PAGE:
View Article and Find Full Text PDF

Download full-text PDF

Source
http://dx.doi.org/10.1097/BOT.0000000000000403DOI Listing
October 2015

Chemical genetics identifies Rab geranylgeranyl transferase as an apoptotic target of farnesyl transferase inhibitors.

Cancer Cell 2005 Apr;7(4):325-36

Exelixis Inc., 170 Harbor Way, South San Francisco, California 94083, USA.

A chemical genetics approach identified a cellular target of several proapoptotic farnesyl transferase inhibitors (FTIs). Treatment with these FTIs caused p53-independent apoptosis in Caenorhabditis elegans, which was mimicked by knockdown of endosomal trafficking proteins, including Rab5, Rab7, the HOPS complex, and notably the enzyme Rab geranylgeranyl transferase (RabGGT). These FTIs were found to inhibit mammalian RabGGT with potencies that correlated with their proapoptotic activity. Knockdown of RabGGT induced apoptosis in mammalian cancer cell lines, and both RabGGT subunits were overexpressed in several tumor tissues. These findings validate RabGGT, and by extension endosomal function, as a therapeutically relevant target for modulation of apoptosis, and enhance our understanding of the mechanism of action of FTIs.
View Article and Find Full Text PDF

Download full-text PDF

Source
http://dx.doi.org/10.1016/j.ccr.2005.03.024DOI Listing
April 2005

Caspase activation by granzyme B is indirect, and caspase autoprocessing requires the release of proapoptotic mitochondrial factors.

Immunity 2003 Mar;18(3):319-29

Cancer Immunology Program, Peter MacCallum Cancer Institute, Locked Bag 1, A'Beckett Street, 8006, Melbourne, Australia.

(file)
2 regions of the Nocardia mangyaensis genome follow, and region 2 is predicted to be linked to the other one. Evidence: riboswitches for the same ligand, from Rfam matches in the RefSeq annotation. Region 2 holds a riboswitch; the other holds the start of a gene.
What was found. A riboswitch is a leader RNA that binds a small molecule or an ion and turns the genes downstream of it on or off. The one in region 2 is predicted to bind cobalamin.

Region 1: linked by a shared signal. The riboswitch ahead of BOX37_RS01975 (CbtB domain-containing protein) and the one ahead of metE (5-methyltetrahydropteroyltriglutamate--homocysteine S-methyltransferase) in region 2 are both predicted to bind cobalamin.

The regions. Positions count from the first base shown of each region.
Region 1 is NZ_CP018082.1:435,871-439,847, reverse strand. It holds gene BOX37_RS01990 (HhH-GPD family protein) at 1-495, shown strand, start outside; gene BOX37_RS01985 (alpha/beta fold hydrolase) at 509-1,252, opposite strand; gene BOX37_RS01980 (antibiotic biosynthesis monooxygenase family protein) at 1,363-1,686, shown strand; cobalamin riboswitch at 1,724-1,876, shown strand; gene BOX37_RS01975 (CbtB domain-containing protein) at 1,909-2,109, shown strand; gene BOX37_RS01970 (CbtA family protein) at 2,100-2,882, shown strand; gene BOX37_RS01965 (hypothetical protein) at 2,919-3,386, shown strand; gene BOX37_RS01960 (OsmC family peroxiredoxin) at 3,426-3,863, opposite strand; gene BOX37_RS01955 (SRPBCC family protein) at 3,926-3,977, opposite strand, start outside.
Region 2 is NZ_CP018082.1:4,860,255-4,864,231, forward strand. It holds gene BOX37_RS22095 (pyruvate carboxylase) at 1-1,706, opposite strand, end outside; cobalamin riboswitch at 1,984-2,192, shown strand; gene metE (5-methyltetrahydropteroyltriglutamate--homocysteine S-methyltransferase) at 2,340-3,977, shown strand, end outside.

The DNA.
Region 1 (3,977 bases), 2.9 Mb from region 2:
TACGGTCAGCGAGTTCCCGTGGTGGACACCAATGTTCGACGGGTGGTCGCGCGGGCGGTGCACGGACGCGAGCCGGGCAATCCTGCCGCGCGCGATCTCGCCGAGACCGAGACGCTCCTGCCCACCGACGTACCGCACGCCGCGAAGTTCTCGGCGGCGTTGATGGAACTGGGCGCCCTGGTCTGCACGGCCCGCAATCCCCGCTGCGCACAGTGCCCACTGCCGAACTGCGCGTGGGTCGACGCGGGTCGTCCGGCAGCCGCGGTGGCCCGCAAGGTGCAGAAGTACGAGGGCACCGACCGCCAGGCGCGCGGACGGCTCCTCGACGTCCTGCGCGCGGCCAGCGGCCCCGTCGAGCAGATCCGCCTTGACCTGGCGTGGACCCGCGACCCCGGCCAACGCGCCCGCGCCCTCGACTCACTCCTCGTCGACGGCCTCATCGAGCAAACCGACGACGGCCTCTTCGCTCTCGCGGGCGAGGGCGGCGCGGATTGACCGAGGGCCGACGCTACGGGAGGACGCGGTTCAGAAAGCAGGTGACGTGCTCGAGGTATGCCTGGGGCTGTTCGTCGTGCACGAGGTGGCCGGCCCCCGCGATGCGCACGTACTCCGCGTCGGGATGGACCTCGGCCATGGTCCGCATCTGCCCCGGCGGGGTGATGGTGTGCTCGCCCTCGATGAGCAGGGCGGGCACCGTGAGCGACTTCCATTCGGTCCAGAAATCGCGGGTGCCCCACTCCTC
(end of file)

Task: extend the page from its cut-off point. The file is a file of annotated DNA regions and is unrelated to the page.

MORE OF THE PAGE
Apoptosis in response to granzyme B involves activation of caspase-dependent target cell death pathways. Herein, we show that granzyme B initiates caspase processing but cannot fully process procaspase-3 in intact Jurkat T leukemia or NT2 neuronal cells. Rather, the release from mitochondria of proapoptotic mediators cytochrome c, Smac/Diablo, and HtrA2/Omi facilitates full activation of caspases that results from autoprocessing. Bcl-2 overexpression in mitochondria suppresses the release of these proapoptotic molecules, resulting in cell survival despite partial procaspase processing by granzyme B. We propose that binding of inhibitor of apoptosis (IAP) proteins to partially processed procaspases inhibits cell death unless mitochondrial disruption also occurs in response to granzyme B or activated BH3-domain proteins such as truncated Bid.
View Article and Find Full Text PDF

Download full-text PDF

Source
http://dx.doi.org/10.1016/s1074-7613(03)00050-5DOI Listing
March 2003

High-throughput gene mapping in Caenorhabditis elegans.

Genome Res 2002 Jul;12(7):1100-5

Exelixis, Inc., South San Francisco, California 94083-0511, USA.

Positional cloning of mutations in model genetic systems is a powerful method for the identification of targets of medical and agricultural importance. To facilitate the high-throughput mapping of mutations in Caenorhabditis elegans, we have identified a further 9602 putative new single nucleotide polymorphisms (SNPs) between two C. elegans strains, Bristol N2 and the Hawaiian mapping strain CB4856, by sequencing inserts from a CB4856 genomic DNA library and using an informatics pipeline to compare sequences with the canonical N2 genomic sequence. When combined with data from other laboratories, our marker set of 17,189 SNPs provides even coverage of the complete worm genome. To date, we have confirmed >1099 evenly spaced SNPs (one every 91 +/- 56 kb) across the six chromosomes and validated the utility of our SNP marker set and new fluorescence polarization-based genotyping methods for systematic and high-throughput identification of genes in C. elegans by cloning several proprietary genes. We illustrate our approach by recombination mapping and confirmation of the mutation in the cloned gene, dpy-18.
View Article and Find Full Text PDF

Download full-text PDF

Source
http://dx.doi.org/10.1101/gr.208902DOI Listing
http://www.ncbi.nlm.nih.gov/pmc/articles/PMC186621PMC
July 2002